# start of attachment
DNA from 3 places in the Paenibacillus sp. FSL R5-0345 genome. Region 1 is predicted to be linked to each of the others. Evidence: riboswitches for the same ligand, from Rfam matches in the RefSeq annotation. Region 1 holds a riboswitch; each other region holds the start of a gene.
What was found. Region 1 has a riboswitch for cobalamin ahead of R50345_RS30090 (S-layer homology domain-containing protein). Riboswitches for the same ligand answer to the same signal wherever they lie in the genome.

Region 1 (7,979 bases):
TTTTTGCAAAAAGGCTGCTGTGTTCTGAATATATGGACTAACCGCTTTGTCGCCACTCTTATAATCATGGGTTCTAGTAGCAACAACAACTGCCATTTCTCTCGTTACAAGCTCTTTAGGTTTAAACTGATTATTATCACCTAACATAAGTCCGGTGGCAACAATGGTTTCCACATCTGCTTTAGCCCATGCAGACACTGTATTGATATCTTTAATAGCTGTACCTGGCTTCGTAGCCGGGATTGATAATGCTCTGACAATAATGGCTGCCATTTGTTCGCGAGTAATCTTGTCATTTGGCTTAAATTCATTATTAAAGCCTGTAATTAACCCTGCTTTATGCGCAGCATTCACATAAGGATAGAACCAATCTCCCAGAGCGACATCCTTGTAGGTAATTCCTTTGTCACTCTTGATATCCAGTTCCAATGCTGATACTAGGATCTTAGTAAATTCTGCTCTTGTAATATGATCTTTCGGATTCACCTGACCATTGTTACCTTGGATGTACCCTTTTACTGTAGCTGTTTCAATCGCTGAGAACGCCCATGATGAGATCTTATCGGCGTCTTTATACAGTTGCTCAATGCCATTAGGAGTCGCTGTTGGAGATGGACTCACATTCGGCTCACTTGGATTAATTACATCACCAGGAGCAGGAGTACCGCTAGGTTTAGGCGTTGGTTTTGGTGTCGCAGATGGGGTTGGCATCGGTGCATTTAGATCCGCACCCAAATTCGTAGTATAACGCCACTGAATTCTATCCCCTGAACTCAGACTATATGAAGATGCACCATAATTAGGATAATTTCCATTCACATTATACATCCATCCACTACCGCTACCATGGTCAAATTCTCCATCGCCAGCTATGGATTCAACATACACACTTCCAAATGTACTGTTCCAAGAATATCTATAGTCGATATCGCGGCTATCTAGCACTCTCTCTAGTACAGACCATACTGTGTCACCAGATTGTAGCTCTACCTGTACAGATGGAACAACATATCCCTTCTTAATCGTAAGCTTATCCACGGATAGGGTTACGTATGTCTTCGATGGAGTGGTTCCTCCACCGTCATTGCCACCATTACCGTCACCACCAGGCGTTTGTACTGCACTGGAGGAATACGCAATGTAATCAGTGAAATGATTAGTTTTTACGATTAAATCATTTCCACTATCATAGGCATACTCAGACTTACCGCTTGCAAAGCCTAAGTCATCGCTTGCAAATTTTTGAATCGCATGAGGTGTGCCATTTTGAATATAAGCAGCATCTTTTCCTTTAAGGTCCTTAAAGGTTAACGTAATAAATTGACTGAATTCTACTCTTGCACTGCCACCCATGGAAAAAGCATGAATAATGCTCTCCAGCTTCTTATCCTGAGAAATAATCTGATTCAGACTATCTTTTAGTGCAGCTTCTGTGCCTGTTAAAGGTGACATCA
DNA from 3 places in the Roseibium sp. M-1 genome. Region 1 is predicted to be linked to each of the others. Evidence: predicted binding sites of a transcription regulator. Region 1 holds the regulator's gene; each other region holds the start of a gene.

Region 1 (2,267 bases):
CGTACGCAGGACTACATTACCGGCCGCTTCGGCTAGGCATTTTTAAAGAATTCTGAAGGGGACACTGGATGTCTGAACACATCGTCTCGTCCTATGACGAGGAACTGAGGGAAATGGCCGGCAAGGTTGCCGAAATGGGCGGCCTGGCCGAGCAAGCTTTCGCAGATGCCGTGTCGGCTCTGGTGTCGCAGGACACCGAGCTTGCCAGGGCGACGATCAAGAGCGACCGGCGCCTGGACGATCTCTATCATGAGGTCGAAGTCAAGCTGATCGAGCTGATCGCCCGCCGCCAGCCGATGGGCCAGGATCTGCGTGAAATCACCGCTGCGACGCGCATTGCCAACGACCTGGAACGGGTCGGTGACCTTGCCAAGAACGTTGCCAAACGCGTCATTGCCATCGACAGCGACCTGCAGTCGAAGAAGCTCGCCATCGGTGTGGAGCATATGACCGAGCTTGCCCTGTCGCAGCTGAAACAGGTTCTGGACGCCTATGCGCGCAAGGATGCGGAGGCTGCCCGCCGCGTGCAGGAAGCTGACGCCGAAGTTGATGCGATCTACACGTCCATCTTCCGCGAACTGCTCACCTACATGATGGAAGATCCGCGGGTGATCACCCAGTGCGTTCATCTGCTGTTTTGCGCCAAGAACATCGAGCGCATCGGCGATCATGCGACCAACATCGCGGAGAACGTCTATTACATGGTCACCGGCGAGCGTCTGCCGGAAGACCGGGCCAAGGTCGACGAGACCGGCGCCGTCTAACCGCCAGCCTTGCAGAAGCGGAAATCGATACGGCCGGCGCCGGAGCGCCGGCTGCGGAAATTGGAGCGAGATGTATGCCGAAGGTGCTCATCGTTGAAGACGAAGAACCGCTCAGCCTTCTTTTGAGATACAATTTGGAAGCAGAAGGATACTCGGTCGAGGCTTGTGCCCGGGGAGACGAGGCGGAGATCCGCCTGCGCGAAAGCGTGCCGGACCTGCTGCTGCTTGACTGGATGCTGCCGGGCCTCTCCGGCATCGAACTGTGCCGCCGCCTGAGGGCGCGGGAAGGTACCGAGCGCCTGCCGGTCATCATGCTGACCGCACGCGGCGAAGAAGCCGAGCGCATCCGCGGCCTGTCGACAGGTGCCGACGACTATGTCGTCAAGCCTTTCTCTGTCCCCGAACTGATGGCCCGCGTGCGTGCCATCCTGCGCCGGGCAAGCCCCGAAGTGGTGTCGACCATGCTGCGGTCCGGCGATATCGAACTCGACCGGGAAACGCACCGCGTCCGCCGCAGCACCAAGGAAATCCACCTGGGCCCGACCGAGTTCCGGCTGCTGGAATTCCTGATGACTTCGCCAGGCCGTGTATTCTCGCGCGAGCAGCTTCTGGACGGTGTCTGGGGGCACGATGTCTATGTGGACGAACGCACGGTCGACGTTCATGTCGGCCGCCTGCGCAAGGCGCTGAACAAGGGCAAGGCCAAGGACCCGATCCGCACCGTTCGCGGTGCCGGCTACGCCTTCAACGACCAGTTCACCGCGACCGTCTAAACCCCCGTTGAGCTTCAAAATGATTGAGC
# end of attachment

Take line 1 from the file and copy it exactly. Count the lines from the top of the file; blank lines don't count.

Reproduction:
DNA from 3 places in the Paenibacillus sp. FSL R5-0345 genome. Region 1 is predicted to be linked to each of the others. Evidence: riboswitches for the same ligand, from Rfam matches in the RefSeq annotation. Region 1 holds a riboswitch; each other region holds the start of a gene.